1. ## Proving Identities

I need help with the following question:

Prove the identity.

(sinx + cosx) ^2 = 1 + 2sinx cosx

I know that I have to split the equation into two sides, left hand side and right hand side, and then reduce the most difficult side. However, I'm not sure which side is the most difficult side or how to start reducing.

I know that using the double angle formula sin2x = 2sinx cosx, that I can make the right side 1 + sin2x but I'm not sure if that helps at all.

Help??

2. Why not just expand out the LHS, and use a familiar identity to simplify? What do you get?

3. Oh!!

Is this right?

(sinx+cosx)^2
= (sinx + cosx) (sinx + cosx)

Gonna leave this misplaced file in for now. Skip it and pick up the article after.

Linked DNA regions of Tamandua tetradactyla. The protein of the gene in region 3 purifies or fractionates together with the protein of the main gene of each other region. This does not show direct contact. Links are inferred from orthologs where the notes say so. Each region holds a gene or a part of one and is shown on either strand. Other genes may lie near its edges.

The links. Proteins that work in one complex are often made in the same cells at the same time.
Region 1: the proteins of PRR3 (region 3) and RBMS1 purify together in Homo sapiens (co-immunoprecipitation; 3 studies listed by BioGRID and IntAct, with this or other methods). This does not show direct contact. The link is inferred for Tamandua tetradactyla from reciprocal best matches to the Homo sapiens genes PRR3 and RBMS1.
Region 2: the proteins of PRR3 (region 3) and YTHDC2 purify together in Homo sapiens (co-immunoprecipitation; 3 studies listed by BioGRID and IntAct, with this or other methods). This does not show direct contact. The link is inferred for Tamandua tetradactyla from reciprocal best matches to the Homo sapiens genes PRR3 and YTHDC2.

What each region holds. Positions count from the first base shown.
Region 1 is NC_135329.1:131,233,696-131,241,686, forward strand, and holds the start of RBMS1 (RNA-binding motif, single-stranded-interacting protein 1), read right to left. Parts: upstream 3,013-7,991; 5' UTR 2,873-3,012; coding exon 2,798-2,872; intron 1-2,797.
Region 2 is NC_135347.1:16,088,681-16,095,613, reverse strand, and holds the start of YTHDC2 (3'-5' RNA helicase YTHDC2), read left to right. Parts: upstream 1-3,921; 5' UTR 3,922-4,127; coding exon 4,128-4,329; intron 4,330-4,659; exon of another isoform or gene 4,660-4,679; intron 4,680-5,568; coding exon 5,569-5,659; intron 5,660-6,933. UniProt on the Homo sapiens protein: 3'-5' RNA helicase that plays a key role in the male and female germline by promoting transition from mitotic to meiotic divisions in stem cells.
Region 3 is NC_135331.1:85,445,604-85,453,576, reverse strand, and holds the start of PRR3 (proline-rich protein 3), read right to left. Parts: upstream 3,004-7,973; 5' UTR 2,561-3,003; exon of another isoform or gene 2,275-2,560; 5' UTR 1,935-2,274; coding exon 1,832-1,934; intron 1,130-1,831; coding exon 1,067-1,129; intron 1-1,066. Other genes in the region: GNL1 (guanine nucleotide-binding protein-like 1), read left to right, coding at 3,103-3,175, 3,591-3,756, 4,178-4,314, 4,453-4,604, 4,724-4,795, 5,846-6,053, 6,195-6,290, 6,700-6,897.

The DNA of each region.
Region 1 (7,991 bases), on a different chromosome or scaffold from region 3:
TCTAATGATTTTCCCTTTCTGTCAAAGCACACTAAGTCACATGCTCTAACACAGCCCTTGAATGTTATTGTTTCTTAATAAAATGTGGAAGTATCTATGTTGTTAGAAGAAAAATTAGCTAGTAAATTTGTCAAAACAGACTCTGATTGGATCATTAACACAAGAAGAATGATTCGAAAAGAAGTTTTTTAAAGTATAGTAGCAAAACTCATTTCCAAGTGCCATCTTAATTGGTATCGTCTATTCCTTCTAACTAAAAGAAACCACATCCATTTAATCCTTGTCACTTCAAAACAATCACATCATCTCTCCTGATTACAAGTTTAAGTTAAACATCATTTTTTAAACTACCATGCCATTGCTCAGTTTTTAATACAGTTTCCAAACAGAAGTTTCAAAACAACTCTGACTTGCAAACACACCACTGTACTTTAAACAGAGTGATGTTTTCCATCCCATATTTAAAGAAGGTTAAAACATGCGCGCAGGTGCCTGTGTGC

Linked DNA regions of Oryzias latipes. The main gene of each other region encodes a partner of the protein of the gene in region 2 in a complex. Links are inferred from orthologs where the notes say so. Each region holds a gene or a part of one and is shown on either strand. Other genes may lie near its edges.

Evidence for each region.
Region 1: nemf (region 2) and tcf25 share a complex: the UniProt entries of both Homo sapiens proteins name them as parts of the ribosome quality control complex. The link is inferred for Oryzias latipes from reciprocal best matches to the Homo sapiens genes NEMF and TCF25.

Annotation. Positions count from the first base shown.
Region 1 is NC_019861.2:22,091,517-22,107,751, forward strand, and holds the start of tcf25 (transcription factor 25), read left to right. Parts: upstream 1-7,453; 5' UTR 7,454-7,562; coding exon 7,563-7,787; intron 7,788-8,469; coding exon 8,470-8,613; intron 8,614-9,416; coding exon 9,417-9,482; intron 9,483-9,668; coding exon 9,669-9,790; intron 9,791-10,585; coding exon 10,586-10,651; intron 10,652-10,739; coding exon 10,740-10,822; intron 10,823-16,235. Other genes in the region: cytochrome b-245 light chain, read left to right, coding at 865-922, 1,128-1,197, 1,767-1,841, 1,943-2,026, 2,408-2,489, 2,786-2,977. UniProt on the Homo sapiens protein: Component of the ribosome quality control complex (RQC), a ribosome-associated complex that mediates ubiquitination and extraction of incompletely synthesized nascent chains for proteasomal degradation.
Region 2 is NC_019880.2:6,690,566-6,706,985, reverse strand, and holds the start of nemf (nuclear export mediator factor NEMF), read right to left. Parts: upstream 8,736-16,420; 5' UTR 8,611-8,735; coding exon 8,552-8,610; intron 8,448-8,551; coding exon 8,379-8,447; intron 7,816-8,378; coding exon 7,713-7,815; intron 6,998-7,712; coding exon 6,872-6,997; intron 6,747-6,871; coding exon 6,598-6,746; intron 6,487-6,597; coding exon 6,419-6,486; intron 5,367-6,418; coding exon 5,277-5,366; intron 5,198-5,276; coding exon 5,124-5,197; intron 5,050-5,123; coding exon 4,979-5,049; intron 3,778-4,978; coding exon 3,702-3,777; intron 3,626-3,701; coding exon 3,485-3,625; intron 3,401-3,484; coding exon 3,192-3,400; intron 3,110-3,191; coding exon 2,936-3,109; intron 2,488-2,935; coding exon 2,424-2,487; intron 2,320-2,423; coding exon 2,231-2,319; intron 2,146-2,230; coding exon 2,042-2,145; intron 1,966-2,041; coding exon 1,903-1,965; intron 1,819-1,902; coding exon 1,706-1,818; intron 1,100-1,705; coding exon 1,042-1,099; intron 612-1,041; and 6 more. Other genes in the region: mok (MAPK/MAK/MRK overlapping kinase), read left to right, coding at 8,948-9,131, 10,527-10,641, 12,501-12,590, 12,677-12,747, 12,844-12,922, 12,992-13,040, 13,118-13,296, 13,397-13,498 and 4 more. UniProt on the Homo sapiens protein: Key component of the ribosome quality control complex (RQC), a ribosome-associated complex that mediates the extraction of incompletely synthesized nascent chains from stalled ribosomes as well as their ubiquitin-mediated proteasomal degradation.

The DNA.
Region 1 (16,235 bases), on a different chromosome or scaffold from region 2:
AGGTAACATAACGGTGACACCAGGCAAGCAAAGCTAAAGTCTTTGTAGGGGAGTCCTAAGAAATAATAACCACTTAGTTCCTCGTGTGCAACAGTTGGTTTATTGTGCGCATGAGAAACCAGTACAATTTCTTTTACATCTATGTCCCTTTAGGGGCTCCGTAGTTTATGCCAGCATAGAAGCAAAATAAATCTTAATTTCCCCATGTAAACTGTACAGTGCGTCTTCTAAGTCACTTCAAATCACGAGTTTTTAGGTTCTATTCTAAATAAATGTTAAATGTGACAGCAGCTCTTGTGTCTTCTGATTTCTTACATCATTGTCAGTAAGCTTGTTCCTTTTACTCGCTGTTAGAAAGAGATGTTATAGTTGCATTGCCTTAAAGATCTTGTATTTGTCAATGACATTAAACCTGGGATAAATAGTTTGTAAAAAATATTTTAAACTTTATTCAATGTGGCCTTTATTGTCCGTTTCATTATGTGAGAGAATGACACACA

= sin^2x + sinx cosx + cosx sinx + cos^2x
= sin^2x + cos^2x + 2sinx cosx
= 1 + 2sinx cosx

Which then equals the right side...

4. Originally Posted by starshine84
Oh!!

Is this right?

(sinx+cosx)^2
= (sinx + cosx) (sinx + cosx)
= sin^2x + sinx cosx + cosx sinx + cos^2x
= sin^2x + cos^2x + 2sinx cosx
= 1 + 2sinx cosx

Which then equals the right side...
Yes

5. Awesome, thank you so much!!

6. You're welcome for my contribution!

7. Originally Posted by Ackbeet
You're welcome for my contribution!
And I did bugger all, I really don't deserve that thanks

8. Originally Posted by e^(i*pi)
And I did bugger all, I really don't deserve that thanks
I disagree: confirming that the OP'er's proof is correct is useful.